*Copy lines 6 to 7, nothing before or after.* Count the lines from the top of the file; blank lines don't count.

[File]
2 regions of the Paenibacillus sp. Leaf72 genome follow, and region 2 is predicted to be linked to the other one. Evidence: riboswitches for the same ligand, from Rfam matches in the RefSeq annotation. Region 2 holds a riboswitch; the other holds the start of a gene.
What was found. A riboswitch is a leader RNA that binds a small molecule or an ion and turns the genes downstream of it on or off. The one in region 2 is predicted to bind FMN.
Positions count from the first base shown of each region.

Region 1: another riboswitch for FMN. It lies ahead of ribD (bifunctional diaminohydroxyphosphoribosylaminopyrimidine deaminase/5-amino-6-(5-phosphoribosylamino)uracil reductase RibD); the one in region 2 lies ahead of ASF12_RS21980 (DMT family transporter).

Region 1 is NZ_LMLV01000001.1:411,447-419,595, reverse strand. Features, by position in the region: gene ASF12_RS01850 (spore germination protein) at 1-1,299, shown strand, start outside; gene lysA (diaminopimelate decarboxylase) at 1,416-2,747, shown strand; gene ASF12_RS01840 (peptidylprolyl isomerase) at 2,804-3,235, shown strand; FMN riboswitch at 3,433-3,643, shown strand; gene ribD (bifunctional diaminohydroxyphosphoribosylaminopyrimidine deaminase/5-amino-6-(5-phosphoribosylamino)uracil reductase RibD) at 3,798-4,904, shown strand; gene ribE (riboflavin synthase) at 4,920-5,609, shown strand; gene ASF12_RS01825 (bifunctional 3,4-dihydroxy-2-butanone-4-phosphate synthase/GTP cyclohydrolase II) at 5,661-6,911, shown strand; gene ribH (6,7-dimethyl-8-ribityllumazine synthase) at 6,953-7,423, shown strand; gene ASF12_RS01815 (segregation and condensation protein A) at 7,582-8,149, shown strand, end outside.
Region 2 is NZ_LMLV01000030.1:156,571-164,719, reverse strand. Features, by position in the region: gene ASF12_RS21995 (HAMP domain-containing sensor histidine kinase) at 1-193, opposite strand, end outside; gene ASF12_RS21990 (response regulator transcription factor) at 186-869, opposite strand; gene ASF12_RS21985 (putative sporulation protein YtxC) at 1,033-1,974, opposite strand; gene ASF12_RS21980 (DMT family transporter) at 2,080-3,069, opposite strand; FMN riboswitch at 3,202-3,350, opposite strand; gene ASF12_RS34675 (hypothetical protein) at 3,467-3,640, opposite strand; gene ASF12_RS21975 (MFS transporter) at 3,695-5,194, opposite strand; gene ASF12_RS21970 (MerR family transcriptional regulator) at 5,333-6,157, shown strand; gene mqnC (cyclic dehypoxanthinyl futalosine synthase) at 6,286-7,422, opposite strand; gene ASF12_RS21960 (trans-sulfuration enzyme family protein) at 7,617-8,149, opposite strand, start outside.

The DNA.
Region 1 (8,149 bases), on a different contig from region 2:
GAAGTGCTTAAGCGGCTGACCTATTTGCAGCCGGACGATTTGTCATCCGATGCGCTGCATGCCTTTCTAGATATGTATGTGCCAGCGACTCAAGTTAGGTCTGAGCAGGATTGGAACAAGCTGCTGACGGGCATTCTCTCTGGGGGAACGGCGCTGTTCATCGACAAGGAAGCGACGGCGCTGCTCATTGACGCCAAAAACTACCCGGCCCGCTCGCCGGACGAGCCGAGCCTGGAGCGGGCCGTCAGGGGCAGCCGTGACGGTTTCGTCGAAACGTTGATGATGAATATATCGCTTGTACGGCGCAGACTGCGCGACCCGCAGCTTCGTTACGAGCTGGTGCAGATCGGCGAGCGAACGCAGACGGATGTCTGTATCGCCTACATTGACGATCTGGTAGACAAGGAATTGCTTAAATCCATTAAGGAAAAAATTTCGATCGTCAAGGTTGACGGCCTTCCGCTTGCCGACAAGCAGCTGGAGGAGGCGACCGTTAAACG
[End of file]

Region 2 is NZ_LMLV01000030.1:156,571-164,719, reverse strand. Features, by position in the region: gene ASF12_RS21995 (HAMP domain-containing sensor histidine kinase) at 1-193, opposite strand, end outside; gene ASF12_RS21990 (response regulator transcription factor) at 186-869, opposite strand; gene ASF12_RS21985 (putative sporulation protein YtxC) at 1,033-1,974, opposite strand; gene ASF12_RS21980 (DMT family transporter) at 2,080-3,069, opposite strand; FMN riboswitch at 3,202-3,350, opposite strand; gene ASF12_RS34675 (hypothetical protein) at 3,467-3,640, opposite strand; gene ASF12_RS21975 (MFS transporter) at 3,695-5,194, opposite strand; gene ASF12_RS21970 (MerR family transcriptional regulator) at 5,333-6,157, shown strand; gene mqnC (cyclic dehypoxanthinyl futalosine synthase) at 6,286-7,422, opposite strand; gene ASF12_RS21960 (trans-sulfuration enzyme family protein) at 7,617-8,149, opposite strand, start outside.

The DNA.